Directed by Raymond De Felitta
There's a lot in City Island to roll your eyes about, so much that it's a cinema miracle the movie should be so ultimately likable. For starters, it's packed with crazy plot contrivances and supporting characters straight out of creative writing class assignments—people to talk to, full of wisdom, to serve as catalysts to revelation. Writer-director De Felitta conspicuously admires Woody Allen, even borrowing (crassly) Manhattan's 59th St. Bridge moneyshot. But it's his stated appreciation for James L. Brooks that shows through: the movie's facility, and silly musical cues, come more from classic television than Hannah and Her Sisters. And yet, the movie sports a low-rent loveliness. City Island is this generation's Moonstruck, minus all the Academy Awards I'm sure, with its Italian-American ethnic caricatures and, most of all, its expert comic performances, which successfully walk that fine line between exaggerated and over-the-top.
Set in the little known Bronx community of the title, a white picket fences fishing village, "New England by way of Washington Heights," the Breezy Point of New York City North, the movie centers on a family steeped in secrets: everyone smokes but hides it from one another; the father (Andy Garcia, in a big, dumb, irritable puppy dog performance) is taking acting classes while he says he's at a "poker game," and he has a grown son (Steven Strait) from a previous relationship about whom no one knows; his wife (Julianna Margulies, so marvelous she proves herself underused, in movies anyway) suspects he's having an affair and tries to have one of her own; Garcia's legitimate teenage son (Afterschool's Ezra Miller) has a big-girls fetish and pornography habit; the daughter (Dominik García-Lorido) is furtively working as a stripper to earn money to return to the college from which she was suspended. (One wishes her gruesomely authentic working class accent, in which "sure" sounds like "shew-uh," were a better-kept secret.) It's like Tokyo Sonata, loosely remade for American TV.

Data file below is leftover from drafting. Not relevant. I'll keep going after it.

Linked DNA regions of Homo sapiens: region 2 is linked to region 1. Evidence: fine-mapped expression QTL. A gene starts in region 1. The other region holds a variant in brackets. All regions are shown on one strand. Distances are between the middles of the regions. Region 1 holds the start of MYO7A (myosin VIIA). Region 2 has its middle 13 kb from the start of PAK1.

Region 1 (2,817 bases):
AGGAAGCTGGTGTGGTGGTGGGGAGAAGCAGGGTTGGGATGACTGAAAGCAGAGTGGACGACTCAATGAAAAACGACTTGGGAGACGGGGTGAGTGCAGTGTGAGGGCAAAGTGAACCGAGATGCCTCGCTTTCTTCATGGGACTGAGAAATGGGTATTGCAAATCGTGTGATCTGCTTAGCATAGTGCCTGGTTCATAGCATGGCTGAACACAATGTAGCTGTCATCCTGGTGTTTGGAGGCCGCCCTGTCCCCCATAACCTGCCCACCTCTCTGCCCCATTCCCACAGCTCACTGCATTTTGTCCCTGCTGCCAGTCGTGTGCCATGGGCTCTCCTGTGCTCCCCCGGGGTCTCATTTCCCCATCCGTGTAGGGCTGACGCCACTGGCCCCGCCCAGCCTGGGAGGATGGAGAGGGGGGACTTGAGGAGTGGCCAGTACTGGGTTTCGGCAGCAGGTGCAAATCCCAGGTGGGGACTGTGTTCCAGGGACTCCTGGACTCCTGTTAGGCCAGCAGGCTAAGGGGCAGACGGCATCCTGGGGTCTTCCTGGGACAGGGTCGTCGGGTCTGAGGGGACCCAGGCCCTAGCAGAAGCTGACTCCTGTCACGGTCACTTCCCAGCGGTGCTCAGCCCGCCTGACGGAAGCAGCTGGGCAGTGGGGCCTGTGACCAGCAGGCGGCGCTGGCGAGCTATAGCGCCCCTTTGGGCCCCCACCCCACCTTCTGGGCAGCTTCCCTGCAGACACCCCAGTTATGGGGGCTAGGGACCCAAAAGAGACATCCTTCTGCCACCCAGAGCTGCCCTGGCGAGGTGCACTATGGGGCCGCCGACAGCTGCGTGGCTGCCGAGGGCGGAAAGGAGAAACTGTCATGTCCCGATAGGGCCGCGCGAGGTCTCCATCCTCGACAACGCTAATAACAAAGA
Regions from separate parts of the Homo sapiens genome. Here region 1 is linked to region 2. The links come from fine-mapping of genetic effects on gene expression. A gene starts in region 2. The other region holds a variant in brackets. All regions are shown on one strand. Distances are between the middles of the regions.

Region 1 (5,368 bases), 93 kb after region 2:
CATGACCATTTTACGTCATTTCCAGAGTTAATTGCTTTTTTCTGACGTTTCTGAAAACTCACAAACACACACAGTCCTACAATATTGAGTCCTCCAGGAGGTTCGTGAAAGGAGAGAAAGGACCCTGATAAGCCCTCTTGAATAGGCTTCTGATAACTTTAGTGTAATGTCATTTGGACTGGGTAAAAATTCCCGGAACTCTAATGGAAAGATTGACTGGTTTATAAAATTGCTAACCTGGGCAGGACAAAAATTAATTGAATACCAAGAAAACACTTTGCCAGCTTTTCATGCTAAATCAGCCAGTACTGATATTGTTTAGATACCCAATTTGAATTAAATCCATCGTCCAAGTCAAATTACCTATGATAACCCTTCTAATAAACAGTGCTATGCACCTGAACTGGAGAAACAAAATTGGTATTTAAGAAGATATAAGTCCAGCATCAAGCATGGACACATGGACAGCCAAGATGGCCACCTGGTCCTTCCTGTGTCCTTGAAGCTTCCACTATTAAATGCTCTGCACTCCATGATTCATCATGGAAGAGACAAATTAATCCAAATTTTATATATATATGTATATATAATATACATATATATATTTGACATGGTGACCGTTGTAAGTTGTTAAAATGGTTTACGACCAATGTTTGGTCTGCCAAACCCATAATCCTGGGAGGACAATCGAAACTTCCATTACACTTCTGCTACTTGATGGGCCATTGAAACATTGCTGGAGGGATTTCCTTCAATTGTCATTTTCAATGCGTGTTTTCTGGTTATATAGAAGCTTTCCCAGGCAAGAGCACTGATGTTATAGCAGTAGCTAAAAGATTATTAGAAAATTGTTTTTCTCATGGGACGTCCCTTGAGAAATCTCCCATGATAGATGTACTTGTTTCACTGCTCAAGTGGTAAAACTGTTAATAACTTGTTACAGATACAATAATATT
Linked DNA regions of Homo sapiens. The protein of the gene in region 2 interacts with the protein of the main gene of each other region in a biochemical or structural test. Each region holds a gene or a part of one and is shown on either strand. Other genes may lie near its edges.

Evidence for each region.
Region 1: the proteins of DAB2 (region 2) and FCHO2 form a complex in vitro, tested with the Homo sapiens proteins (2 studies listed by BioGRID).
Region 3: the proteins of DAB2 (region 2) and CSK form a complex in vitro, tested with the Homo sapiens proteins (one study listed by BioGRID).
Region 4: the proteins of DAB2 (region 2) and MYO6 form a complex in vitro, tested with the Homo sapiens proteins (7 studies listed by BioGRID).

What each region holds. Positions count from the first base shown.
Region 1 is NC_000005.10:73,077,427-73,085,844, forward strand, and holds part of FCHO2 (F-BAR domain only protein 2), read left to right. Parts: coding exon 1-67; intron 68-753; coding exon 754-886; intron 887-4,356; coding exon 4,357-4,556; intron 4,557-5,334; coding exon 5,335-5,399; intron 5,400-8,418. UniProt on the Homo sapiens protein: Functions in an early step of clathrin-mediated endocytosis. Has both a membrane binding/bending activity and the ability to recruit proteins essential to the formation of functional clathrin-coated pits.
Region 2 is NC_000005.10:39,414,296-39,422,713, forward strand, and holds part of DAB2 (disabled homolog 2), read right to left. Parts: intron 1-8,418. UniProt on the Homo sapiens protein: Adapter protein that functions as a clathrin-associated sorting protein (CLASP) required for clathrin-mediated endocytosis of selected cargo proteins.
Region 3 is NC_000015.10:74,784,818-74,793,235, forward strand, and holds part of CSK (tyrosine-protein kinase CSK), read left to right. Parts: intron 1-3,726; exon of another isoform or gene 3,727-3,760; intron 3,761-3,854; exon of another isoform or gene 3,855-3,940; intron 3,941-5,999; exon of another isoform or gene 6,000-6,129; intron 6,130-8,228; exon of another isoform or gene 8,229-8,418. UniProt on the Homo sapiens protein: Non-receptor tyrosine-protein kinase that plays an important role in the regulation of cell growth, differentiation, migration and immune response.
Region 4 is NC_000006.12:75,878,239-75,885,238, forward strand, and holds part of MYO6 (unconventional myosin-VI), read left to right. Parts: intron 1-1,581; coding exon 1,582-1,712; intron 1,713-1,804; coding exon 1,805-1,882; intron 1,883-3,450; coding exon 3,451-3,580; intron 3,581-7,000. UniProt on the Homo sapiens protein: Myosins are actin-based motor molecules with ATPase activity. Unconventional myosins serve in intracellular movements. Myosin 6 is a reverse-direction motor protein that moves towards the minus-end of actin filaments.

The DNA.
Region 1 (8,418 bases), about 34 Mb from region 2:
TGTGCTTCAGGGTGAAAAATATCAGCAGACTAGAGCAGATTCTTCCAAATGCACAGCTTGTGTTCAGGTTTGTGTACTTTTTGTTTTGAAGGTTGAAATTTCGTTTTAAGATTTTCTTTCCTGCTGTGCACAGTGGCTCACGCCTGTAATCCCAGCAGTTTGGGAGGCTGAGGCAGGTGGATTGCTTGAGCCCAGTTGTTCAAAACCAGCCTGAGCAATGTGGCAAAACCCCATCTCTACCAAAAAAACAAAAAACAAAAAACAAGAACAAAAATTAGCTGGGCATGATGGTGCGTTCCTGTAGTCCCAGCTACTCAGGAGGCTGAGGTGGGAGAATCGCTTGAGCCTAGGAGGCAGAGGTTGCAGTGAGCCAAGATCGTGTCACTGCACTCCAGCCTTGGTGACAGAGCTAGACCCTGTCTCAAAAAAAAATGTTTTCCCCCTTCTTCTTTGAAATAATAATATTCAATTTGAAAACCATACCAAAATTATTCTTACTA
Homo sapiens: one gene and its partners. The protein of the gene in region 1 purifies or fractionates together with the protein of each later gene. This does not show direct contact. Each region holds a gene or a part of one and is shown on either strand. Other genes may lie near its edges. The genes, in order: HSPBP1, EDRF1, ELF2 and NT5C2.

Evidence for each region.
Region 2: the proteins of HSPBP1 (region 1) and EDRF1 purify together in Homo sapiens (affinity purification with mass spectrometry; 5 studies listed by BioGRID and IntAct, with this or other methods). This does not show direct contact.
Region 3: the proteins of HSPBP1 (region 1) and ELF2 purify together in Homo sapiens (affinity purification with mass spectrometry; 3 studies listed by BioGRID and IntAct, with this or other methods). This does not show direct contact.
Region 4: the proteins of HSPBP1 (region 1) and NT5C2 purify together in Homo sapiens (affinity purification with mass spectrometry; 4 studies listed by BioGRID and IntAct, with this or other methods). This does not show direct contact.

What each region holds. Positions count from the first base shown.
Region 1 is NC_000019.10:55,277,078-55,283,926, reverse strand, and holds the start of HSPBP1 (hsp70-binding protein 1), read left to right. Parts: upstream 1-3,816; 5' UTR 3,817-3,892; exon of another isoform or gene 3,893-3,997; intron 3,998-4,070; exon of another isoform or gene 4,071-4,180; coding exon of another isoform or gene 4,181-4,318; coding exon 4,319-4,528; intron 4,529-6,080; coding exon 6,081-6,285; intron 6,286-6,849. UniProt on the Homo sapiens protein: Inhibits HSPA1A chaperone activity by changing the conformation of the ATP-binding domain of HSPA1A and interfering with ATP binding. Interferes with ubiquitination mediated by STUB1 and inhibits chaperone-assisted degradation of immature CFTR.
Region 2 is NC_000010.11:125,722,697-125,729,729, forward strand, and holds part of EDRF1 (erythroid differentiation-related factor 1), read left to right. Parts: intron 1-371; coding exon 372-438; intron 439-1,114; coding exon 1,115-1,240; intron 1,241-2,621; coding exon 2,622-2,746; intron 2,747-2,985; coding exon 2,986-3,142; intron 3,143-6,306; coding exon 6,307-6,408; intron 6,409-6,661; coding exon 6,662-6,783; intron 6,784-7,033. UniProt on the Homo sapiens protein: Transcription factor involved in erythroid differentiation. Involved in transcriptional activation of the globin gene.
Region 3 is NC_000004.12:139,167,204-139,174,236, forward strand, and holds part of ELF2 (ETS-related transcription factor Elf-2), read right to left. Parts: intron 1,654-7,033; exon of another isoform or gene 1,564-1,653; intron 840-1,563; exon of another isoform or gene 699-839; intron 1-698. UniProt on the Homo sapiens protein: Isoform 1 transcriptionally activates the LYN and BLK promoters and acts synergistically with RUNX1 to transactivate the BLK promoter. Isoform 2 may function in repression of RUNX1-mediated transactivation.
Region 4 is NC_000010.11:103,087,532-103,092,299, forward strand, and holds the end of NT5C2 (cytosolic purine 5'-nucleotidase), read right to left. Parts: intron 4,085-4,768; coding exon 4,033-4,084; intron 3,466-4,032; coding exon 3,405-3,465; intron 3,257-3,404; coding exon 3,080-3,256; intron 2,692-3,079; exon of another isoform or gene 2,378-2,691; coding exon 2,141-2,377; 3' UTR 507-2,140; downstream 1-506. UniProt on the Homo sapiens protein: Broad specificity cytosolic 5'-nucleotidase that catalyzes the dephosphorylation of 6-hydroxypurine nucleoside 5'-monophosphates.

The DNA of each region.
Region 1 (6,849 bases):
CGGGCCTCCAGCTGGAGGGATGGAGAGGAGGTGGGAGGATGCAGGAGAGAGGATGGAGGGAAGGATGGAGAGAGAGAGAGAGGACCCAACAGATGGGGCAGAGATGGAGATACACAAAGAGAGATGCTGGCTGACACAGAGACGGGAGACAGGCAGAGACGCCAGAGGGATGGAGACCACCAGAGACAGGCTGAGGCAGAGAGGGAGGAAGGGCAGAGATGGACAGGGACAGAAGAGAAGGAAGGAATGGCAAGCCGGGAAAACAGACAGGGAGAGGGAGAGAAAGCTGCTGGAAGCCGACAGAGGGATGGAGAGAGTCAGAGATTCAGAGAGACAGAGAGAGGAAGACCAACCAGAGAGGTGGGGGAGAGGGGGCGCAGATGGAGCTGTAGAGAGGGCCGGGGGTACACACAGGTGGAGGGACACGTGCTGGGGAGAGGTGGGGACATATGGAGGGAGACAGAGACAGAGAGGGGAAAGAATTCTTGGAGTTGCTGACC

The family frequently erupts into epic bickering, jumping on each other over every stray remark, as we would expect from such hot-a headed Italians. The animus, rooted in mendacity, builds to a hilarious confessional climax, a wild set piece cheekily set on a cul-de-sac, in front of a large street sign that reads "END". Every secret is revealed—I'm an ak-tuh! I got a pawt in duh Skaw-saze-ee pitch-uh!—every anxiety allayed, and the dysfunctional family made functional again through honesty, which remains the best policy. Everyone learns some sort of lesson. It's Heartwarming in the groaniest sense but, thanks to the unexpected strengths of its performances, it actually Feels Good, too. You can see why it picked up the audience award at last year's Tribeca Film Festival.
Opens March 19